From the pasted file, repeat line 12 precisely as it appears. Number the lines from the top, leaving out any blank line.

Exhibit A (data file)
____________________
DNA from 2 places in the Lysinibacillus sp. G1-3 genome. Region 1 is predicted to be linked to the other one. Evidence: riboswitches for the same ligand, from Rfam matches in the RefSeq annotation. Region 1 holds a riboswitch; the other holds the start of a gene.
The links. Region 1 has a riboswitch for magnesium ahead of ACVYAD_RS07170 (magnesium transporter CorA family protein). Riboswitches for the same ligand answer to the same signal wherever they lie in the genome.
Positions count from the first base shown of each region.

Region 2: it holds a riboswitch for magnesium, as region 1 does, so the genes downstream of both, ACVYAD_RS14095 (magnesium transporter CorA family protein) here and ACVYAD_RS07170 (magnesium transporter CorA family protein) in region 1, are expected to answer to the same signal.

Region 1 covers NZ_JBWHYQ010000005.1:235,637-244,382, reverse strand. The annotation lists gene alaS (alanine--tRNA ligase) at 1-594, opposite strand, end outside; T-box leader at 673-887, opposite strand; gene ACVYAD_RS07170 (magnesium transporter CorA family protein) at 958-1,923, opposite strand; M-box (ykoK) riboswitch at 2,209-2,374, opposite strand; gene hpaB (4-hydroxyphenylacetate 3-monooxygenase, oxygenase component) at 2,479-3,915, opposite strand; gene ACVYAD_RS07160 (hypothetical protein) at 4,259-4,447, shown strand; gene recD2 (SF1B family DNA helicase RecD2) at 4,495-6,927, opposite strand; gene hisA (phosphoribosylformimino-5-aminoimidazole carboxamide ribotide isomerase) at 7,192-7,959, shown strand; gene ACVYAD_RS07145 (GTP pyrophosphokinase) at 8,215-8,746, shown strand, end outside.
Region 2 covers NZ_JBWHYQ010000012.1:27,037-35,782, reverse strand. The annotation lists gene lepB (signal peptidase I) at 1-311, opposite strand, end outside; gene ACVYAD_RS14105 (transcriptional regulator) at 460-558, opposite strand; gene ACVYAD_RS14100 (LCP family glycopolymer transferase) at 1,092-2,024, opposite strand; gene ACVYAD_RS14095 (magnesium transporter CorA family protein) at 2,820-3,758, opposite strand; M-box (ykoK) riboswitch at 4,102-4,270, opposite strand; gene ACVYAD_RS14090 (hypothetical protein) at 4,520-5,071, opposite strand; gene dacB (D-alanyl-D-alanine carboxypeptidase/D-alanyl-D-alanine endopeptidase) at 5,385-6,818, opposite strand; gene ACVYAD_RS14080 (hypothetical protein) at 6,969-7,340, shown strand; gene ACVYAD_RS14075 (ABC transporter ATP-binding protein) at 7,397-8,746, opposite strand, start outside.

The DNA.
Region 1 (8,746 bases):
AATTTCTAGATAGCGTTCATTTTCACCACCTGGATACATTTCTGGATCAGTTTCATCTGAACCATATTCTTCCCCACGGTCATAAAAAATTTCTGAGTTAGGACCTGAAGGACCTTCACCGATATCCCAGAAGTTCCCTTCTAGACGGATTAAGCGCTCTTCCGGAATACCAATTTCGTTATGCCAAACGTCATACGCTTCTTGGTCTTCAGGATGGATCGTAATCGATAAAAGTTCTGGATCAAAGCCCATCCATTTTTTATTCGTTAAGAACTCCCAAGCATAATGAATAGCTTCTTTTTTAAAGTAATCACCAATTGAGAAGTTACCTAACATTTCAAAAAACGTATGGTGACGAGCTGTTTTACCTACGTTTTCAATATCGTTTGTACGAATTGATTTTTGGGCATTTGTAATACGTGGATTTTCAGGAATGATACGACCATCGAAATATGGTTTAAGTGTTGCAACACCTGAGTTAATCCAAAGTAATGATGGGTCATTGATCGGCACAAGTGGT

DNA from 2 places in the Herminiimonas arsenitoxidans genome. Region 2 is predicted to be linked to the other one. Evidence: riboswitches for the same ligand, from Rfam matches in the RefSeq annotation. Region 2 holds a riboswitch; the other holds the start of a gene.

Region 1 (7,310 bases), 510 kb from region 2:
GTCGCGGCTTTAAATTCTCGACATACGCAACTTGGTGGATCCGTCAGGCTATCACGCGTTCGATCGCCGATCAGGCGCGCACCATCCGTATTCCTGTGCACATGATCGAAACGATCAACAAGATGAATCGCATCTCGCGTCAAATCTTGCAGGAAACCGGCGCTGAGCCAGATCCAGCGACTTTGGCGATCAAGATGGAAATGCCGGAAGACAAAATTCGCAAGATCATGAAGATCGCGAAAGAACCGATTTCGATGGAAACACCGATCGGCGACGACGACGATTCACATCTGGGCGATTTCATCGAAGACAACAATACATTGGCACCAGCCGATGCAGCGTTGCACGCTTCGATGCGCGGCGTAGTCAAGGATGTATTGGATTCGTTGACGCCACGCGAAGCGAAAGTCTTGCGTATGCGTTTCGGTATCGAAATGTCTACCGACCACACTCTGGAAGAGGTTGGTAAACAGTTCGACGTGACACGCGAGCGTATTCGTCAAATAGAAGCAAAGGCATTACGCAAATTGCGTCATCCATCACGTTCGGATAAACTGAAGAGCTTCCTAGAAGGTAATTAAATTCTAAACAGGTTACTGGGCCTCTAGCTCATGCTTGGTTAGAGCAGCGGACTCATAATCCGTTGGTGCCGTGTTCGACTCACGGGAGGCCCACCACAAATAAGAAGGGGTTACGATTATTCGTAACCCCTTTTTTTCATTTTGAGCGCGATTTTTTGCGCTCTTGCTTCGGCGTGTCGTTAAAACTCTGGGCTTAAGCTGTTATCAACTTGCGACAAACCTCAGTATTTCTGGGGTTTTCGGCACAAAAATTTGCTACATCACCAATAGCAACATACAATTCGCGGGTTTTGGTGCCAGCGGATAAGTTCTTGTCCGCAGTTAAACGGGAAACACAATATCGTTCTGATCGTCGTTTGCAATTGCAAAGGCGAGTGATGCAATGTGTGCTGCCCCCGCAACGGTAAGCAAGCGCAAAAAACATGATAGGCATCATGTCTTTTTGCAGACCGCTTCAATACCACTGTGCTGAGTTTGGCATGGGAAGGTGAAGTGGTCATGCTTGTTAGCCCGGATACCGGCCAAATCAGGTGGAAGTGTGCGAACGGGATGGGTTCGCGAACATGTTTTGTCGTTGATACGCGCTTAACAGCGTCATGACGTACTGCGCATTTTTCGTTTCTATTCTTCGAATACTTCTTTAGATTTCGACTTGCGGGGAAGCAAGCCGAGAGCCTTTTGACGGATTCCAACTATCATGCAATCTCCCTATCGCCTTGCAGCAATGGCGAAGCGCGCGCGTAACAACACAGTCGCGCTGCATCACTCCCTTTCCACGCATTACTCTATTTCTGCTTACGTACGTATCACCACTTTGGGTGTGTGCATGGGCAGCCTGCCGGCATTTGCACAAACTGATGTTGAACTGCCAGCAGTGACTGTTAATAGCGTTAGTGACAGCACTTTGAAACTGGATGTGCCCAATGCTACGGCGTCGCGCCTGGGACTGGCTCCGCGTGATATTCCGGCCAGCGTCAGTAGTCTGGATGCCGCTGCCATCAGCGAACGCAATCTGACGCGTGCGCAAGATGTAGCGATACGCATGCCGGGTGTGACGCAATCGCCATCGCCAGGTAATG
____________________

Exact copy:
GTCGCGGCTTTAAATTCTCGACATACGCAACTTGGTGGATCCGTCAGGCTATCACGCGTTCGATCGCCGATCAGGCGCGCACCATCCGTATTCCTGTGCACATGATCGAAACGATCAACAAGATGAATCGCATCTCGCGTCAAATCTTGCAGGAAACCGGCGCTGAGCCAGATCCAGCGACTTTGGCGATCAAGATGGAAATGCCGGAAGACAAAATTCGCAAGATCATGAAGATCGCGAAAGAACCGATTTCGATGGAAACACCGATCGGCGACGACGACGATTCACATCTGGGCGATTTCATCGAAGACAACAATACATTGGCACCAGCCGATGCAGCGTTGCACGCTTCGATGCGCGGCGTAGTCAAGGATGTATTGGATTCGTTGACGCCACGCGAAGCGAAAGTCTTGCGTATGCGTTTCGGTATCGAAATGTCTACCGACCACACTCTGGAAGAGGTTGGTAAACAGTTCGACGTGACACGCGAGCGTATTCGTCAAATAGAAGCAAAGGCATTACGCAAATTGCGTCATCCATCACGTTCGGATAAACTGAAGAGCTTCCTAGAAGGTAATTAAATTCTAAACAGGTTACTGGGCCTCTAGCTCATGCTTGGTTAGAGCAGCGGACTCATAATCCGTTGGTGCCGTGTTCGACTCACGGGAGGCCCACCACAAATAAGAAGGGGTTACGATTATTCGTAACCCCTTTTTTTCATTTTGAGCGCGATTTTTTGCGCTCTTGCTTCGGCGTGTCGTTAAAACTCTGGGCTTAAGCTGTTATCAACTTGCGACAAACCTCAGTATTTCTGGGGTTTTCGGCACAAAAATTTGCTACATCACCAATAGCAACATACAATTCGCGGGTTTTGGTGCCAGCGGATAAGTTCTTGTCCGCAGTTAAACGGGAAACACAATATCGTTCTGATCGTCGTTTGCAATTGCAAAGGCGAGTGATGCAATGTGTGCTGCCCCCGCAACGGTAAGCAAGCGCAAAAAACATGATAGGCATCATGTCTTTTTGCAGACCGCTTCAATACCACTGTGCTGAGTTTGGCATGGGAAGGTGAAGTGGTCATGCTTGTTAGCCCGGATACCGGCCAAATCAGGTGGAAGTGTGCGAACGGGATGGGTTCGCGAACATGTTTTGTCGTTGATACGCGCTTAACAGCGTCATGACGTACTGCGCATTTTTCGTTTCTATTCTTCGAATACTTCTTTAGATTTCGACTTGCGGGGAAGCAAGCCGAGAGCCTTTTGACGGATTCCAACTATCATGCAATCTCCCTATCGCCTTGCAGCAATGGCGAAGCGCGCGCGTAACAACACAGTCGCGCTGCATCACTCCCTTTCCACGCATTACTCTATTTCTGCTTACGTACGTATCACCACTTTGGGTGTGTGCATGGGCAGCCTGCCGGCATTTGCACAAACTGATGTTGAACTGCCAGCAGTGACTGTTAATAGCGTTAGTGACAGCACTTTGAAACTGGATGTGCCCAATGCTACGGCGTCGCGCCTGGGACTGGCTCCGCGTGATATTCCGGCCAGCGTCAGTAGTCTGGATGCCGCTGCCATCAGCGAACGCAATCTGACGCGTGCGCAAGATGTAGCGATACGCATGCCGGGTGTGACGCAATCGCCATCGCCAGGTAATG